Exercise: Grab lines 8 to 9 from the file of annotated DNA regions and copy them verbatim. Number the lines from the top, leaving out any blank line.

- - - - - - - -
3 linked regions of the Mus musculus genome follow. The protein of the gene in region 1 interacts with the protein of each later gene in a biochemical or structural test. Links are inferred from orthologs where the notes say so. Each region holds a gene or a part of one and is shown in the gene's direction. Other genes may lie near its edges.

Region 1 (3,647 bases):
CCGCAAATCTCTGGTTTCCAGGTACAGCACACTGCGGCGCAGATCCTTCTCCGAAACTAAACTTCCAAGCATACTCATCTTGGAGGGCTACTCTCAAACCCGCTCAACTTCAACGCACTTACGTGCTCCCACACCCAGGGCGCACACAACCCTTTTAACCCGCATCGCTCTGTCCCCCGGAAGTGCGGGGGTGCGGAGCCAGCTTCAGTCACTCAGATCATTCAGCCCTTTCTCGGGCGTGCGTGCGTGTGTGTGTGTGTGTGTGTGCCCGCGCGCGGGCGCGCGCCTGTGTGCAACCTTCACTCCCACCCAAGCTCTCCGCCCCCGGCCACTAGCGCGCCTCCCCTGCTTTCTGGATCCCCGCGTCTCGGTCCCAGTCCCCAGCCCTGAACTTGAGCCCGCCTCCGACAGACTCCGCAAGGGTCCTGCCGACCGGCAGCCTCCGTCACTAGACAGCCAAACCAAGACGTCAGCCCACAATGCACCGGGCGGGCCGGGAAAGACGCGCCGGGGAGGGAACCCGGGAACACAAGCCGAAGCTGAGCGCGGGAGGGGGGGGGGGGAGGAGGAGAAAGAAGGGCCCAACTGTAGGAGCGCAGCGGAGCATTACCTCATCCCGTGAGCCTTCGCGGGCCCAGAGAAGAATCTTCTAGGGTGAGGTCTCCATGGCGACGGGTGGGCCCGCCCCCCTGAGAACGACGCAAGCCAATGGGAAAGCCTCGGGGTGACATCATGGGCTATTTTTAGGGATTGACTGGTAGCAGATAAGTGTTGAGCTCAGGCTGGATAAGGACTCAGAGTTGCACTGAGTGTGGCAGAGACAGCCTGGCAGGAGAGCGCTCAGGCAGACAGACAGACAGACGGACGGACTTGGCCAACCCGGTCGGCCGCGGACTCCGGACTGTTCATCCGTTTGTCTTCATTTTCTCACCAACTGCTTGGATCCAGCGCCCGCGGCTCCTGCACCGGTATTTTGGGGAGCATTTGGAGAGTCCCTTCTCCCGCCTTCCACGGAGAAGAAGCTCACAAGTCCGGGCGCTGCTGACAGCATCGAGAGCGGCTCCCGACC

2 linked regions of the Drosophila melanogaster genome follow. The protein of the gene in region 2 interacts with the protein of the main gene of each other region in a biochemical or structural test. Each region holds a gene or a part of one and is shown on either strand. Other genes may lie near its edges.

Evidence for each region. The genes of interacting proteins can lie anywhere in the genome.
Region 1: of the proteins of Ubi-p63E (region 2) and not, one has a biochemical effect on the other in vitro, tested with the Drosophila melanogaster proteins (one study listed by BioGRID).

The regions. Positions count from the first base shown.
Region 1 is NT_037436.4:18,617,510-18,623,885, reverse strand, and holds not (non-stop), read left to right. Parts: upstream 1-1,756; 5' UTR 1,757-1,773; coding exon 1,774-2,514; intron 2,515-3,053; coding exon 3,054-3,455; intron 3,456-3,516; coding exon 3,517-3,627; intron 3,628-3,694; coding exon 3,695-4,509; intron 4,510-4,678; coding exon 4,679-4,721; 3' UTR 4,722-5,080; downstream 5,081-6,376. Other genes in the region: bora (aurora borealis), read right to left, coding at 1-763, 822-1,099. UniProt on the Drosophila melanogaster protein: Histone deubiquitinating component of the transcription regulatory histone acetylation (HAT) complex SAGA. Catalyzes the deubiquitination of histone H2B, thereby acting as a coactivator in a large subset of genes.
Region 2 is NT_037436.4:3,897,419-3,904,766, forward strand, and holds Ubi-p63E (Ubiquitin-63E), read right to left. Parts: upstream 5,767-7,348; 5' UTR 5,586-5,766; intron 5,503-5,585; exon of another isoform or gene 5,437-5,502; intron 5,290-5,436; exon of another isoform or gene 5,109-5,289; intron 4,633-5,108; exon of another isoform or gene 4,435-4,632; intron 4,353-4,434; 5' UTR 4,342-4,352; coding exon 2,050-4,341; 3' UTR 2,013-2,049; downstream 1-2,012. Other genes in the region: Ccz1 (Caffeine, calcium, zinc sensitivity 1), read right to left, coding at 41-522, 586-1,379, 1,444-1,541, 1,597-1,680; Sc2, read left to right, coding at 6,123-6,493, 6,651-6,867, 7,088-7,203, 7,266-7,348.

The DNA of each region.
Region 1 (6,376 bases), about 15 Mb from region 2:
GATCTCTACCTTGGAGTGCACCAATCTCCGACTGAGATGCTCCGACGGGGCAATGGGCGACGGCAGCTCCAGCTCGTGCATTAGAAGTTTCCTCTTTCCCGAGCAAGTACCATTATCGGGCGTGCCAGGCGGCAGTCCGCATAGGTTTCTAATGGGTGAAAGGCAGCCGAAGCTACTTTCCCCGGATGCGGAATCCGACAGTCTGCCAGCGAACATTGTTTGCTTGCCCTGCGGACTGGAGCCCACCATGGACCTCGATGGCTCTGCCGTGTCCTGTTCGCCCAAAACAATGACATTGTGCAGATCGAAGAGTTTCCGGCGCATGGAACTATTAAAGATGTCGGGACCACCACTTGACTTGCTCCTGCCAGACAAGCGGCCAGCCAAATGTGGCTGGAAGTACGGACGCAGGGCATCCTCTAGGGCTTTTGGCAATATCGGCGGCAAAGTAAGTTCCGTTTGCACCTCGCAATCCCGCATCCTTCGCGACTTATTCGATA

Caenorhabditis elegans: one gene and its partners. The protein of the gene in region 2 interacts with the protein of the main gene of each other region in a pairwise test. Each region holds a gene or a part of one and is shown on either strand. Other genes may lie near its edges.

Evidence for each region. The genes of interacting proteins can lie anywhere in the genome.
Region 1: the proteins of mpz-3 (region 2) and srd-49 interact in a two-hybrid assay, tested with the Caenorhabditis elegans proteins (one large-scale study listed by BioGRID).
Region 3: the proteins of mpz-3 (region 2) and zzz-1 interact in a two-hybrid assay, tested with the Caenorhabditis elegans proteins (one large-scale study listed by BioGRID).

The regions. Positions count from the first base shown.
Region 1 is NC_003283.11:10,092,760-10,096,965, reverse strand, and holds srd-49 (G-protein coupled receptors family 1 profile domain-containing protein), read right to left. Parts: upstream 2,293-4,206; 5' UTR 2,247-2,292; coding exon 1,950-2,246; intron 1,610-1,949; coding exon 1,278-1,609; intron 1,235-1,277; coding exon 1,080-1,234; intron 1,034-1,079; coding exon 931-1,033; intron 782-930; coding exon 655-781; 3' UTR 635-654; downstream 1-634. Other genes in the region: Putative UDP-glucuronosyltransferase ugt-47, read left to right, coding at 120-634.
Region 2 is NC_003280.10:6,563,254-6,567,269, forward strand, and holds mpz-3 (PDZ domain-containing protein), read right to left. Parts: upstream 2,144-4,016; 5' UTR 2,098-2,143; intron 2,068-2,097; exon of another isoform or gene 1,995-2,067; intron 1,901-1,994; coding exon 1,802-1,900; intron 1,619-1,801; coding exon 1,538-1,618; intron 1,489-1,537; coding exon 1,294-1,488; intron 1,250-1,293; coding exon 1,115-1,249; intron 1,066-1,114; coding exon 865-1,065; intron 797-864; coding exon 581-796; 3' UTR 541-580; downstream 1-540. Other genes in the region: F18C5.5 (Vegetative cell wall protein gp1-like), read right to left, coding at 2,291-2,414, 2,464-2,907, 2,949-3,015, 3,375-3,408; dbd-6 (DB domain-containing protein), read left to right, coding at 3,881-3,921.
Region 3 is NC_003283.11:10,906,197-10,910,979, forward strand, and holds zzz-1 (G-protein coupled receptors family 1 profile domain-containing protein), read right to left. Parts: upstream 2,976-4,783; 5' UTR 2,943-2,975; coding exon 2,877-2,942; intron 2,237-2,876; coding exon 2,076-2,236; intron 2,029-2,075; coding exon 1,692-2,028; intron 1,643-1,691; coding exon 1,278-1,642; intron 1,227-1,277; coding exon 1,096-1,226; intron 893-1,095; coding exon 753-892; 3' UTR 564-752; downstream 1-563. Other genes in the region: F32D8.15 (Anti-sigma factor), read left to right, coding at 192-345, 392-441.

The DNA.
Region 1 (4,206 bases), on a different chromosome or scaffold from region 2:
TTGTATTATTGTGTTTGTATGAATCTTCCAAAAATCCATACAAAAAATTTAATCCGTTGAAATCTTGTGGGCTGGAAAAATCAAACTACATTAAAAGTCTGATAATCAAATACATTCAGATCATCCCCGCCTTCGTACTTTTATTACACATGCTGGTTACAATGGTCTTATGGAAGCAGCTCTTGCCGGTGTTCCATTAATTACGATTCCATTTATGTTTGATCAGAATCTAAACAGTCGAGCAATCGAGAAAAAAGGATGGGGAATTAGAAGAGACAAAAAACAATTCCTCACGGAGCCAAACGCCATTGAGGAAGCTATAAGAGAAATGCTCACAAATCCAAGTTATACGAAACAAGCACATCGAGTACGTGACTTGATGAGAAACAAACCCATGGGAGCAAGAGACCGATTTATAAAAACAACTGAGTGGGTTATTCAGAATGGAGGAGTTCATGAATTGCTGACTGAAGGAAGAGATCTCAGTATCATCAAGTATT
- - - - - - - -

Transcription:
Region 1 is NT_037436.4:18,617,510-18,623,885, reverse strand, and holds not (non-stop), read left to right. Parts: upstream 1-1,756; 5' UTR 1,757-1,773; coding exon 1,774-2,514; intron 2,515-3,053; coding exon 3,054-3,455; intron 3,456-3,516; coding exon 3,517-3,627; intron 3,628-3,694; coding exon 3,695-4,509; intron 4,510-4,678; coding exon 4,679-4,721; 3' UTR 4,722-5,080; downstream 5,081-6,376. Other genes in the region: bora (aurora borealis), read right to left, coding at 1-763, 822-1,099. UniProt on the Drosophila melanogaster protein: Histone deubiquitinating component of the transcription regulatory histone acetylation (HAT) complex SAGA. Catalyzes the deubiquitination of histone H2B, thereby acting as a coactivator in a large subset of genes.
Region 2 is NT_037436.4:3,897,419-3,904,766, forward strand, and holds Ubi-p63E (Ubiquitin-63E), read right to left. Parts: upstream 5,767-7,348; 5' UTR 5,586-5,766; intron 5,503-5,585; exon of another isoform or gene 5,437-5,502; intron 5,290-5,436; exon of another isoform or gene 5,109-5,289; intron 4,633-5,108; exon of another isoform or gene 4,435-4,632; intron 4,353-4,434; 5' UTR 4,342-4,352; coding exon 2,050-4,341; 3' UTR 2,013-2,049; downstream 1-2,012. Other genes in the region: Ccz1 (Caffeine, calcium, zinc sensitivity 1), read right to left, coding at 41-522, 586-1,379, 1,444-1,541, 1,597-1,680; Sc2, read left to right, coding at 6,123-6,493, 6,651-6,867, 7,088-7,203, 7,266-7,348.